The business had multiple concessions in Myer along with two boutique stores, and had completed numerous funding rounds since its inception, raising just over $9 million and attracting a number of high-net-worth investors.

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These include Rich Listers such as property investor Robert Magid and Catch founder Gabby Leibovich as well as startup founders and tech CEOs such as Airtasker co-founder Jonathan Lui and Mad Paws chief executive Justus Hammer. Former Deloitte partner turned private wealth advisor Ian Levi also invested in Mon Purse.

They were joined by over two dozen other shareholders, many of whom also wealthy property developers or private wealth advisors. It’s unknown what return, if any, they will receive from the business’ liquidation.

Ms Hopkins told The Age and The Sydney Morning Herald she was saddened and “extremely disappointed” to see the collapse of her former business, noting it was a poor outcome for its employees, investors and customers.

Ms Hopkins is no longer the company’s chief executive or even involved with the business, resigning from the role and Mon Purse’s board in 2018. Chief operating officer Andrew Shub is now the sole director of the business.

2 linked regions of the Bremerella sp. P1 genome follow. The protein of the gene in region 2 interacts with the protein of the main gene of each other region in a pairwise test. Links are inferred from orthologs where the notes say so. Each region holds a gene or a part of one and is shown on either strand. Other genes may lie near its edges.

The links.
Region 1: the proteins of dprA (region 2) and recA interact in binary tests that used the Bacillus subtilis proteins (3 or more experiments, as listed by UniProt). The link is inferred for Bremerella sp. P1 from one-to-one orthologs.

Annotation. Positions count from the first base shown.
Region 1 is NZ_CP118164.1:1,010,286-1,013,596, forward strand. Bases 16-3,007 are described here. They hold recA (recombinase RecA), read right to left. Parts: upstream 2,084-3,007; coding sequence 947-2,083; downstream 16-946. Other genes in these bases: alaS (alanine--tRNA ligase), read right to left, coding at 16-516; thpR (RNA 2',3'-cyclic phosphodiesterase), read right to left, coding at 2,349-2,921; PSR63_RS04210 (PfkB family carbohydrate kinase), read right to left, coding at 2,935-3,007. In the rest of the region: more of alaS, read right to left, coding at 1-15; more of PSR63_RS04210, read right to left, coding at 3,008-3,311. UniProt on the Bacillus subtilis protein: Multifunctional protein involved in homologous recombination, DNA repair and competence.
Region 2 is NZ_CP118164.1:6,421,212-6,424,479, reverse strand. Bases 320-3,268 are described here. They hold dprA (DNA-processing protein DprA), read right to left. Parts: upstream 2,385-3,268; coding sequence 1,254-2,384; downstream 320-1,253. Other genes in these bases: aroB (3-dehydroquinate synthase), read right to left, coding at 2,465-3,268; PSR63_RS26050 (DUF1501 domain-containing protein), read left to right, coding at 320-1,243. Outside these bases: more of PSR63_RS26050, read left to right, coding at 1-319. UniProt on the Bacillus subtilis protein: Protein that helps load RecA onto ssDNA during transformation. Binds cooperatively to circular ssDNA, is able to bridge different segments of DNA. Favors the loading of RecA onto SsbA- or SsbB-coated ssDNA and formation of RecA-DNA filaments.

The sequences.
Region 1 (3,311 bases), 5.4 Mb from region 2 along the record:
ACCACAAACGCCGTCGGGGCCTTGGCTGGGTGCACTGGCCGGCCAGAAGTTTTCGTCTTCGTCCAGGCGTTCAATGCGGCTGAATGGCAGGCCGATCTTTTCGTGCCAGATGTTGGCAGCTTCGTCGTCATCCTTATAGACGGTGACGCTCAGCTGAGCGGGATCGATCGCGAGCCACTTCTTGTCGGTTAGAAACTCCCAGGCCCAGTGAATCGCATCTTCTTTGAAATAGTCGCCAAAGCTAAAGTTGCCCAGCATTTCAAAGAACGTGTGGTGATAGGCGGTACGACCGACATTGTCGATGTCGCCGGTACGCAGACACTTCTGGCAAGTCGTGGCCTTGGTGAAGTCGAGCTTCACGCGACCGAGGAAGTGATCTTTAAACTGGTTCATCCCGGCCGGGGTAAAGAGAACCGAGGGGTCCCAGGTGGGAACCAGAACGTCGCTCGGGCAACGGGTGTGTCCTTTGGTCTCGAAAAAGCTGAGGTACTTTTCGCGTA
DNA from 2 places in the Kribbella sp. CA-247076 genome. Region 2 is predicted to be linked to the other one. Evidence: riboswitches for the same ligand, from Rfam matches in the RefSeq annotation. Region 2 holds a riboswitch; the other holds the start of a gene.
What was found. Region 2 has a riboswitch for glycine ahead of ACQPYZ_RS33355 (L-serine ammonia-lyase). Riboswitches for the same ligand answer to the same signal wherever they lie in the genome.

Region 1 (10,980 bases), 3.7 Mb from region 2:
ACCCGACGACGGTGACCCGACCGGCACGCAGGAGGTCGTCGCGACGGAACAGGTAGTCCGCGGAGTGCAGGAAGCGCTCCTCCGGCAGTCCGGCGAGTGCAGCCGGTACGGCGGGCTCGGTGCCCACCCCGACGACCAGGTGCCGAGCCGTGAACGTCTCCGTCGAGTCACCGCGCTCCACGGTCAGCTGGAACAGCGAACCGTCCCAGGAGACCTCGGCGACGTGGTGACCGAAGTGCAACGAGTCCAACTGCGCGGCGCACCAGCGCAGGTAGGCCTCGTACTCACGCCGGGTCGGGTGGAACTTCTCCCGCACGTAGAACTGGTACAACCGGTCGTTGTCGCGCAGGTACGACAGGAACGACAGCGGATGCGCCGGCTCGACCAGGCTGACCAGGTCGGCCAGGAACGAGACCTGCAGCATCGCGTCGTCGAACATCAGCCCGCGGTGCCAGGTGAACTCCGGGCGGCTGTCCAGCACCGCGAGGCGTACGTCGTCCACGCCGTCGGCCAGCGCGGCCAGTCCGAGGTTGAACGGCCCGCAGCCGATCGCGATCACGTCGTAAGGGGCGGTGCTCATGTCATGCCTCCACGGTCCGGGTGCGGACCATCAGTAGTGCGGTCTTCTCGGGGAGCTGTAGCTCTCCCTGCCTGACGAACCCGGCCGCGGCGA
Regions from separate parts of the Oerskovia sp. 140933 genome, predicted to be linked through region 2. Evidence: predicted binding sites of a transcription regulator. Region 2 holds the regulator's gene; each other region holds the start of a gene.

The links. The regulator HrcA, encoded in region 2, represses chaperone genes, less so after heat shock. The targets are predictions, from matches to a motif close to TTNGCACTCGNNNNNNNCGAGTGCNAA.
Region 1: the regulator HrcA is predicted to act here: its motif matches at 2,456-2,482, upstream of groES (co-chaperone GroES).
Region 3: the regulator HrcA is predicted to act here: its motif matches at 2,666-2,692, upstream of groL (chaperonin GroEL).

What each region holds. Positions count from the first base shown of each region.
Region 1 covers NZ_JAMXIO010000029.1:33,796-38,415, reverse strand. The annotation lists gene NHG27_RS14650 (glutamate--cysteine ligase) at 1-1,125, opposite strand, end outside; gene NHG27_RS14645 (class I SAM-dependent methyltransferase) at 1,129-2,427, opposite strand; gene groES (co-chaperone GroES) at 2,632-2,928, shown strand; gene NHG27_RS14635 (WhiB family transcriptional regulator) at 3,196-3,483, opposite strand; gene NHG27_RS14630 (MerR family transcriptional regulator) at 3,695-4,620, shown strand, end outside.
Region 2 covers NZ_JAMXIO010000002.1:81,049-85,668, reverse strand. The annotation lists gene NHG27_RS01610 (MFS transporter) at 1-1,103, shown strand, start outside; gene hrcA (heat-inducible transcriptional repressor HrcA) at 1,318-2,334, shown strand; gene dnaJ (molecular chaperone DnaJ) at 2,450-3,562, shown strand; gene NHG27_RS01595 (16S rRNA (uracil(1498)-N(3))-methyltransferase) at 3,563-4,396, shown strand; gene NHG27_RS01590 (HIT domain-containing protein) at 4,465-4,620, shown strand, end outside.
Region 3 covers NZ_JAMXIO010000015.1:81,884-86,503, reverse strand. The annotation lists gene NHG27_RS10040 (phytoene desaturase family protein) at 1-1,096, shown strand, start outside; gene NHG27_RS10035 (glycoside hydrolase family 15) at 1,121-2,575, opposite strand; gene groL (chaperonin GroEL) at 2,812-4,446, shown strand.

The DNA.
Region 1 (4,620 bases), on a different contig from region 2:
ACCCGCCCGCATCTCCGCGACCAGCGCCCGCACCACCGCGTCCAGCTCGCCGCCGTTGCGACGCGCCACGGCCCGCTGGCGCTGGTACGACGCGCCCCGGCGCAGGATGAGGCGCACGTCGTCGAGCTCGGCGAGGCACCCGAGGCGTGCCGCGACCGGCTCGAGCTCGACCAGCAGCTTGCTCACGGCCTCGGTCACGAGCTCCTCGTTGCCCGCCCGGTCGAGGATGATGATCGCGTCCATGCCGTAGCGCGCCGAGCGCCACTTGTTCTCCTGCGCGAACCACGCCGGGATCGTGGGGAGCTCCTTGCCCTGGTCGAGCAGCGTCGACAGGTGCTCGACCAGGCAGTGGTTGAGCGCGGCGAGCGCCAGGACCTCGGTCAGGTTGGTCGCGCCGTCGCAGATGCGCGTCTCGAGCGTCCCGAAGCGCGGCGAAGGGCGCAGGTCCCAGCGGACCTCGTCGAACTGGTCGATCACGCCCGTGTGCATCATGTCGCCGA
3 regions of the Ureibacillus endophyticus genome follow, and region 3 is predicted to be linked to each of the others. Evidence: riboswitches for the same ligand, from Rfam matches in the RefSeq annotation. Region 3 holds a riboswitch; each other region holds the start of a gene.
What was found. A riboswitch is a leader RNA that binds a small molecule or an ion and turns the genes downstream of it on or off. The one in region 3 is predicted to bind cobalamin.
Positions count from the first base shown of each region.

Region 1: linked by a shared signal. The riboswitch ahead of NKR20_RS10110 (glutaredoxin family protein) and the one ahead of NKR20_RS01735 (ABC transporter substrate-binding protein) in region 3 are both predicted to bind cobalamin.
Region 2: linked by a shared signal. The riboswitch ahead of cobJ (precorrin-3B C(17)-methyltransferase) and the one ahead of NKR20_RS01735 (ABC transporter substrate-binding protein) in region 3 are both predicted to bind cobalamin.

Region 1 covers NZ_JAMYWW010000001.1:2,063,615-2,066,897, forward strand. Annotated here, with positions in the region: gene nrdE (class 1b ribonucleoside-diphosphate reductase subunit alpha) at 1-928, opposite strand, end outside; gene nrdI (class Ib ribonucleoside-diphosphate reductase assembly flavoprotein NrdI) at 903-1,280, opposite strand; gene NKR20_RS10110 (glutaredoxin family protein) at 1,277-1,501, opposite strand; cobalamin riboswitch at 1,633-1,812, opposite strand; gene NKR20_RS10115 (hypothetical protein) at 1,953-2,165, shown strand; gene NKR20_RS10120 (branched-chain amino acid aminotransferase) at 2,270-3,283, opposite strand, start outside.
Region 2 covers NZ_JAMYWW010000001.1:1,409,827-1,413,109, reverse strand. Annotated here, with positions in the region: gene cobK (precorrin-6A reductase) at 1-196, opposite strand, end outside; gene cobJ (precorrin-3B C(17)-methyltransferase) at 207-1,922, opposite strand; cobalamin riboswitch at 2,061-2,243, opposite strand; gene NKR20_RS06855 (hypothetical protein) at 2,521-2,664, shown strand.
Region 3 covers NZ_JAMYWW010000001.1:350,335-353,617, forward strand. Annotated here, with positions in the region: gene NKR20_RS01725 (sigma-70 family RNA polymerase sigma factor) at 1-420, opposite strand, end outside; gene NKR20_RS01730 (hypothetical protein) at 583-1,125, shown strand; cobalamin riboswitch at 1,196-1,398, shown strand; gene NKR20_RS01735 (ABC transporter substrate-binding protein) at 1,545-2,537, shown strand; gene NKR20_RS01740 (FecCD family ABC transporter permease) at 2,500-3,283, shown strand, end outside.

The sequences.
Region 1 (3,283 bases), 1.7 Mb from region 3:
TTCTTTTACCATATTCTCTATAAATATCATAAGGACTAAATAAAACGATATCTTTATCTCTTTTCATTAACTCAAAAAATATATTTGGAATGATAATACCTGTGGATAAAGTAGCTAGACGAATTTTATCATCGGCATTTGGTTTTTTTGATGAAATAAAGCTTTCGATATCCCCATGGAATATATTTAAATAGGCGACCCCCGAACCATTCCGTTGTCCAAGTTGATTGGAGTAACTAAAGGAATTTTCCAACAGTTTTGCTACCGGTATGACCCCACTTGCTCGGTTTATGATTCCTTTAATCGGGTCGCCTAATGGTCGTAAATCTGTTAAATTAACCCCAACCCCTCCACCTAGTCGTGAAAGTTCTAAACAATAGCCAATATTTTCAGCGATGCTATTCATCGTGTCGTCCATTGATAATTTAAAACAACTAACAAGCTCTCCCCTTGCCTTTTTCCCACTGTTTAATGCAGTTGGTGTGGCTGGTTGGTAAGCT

Media reports from 2018 allege Ms Hopkins lost control of the startup and stepped down from the business following an internal stoush involving Mr Shub. However, the founder says she resigned on her own terms, citing differences in opinion with other directors over the company’s direction.

Mon Purse founder Lana Hopkins at the Selfridge's  launch.

Mon Purse founder Lana Hopkins at the Selfridge’s launch.Credit:Benglean

“I departed the company and resigned from the board as I had a different view from the collective regarding the strategic direction of Mon Purse,” Ms Hopkins said.

Wexted Advisors administrator Andrew McCabe said the liquidator firm was appointed on December 11 and has begun seeking “urgent” expressions of interest for the business or its assets, due by Thursday.

“We are working with the company director to undertake an immediate assessment of the company‚Äôs financial position while seeking expressions of interest,” Mr McCabe said. The liquidators are yet to receive the company’s accounts and did not know the precise cause of the collapse.

Mon Purse’s website says the business is currently undergoing “scheduled maintenance”, and the company’s made-to-order range is unavailable due to “the current effects of COVID-19”.

The Age and The Sydney Morning Herald understand the business may have lacked the capital required to continue fulfilling orders after its sales were stymied by COVID.

Comments on the company’s social media accounts reveal a number of customers claim to have placed orders earlier in the year but have yet to receive them. The company last posted to its social feeds on October 14.

Ms Hopkins is now working on a new venture, also in retail, which she hopes to unveil in the new year.

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